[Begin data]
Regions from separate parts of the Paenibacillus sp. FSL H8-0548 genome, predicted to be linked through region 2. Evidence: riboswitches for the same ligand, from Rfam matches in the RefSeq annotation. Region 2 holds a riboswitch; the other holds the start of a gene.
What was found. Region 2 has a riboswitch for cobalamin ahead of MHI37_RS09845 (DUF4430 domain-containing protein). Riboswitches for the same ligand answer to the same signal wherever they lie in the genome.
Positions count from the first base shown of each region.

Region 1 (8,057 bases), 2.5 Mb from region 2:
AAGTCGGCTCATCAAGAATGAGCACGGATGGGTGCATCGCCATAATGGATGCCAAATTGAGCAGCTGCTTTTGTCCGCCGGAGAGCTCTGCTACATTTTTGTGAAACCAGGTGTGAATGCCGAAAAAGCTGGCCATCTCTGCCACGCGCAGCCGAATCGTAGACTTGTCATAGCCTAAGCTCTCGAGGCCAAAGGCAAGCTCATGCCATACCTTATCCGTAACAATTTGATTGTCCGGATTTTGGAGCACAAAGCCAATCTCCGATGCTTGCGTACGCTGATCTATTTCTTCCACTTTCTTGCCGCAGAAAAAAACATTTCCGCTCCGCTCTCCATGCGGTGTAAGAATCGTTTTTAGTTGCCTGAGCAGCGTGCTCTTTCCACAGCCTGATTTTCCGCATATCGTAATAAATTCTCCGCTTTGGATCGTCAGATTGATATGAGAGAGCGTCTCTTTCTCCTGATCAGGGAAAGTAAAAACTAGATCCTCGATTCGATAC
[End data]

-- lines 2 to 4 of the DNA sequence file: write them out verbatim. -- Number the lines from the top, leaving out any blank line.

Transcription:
What was found. Region 2 has a riboswitch for cobalamin ahead of MHI37_RS09845 (DUF4430 domain-containing protein). Riboswitches for the same ligand answer to the same signal wherever they lie in the genome.
Positions count from the first base shown of each region.

Region 1 (8,057 bases), 2.5 Mb from region 2: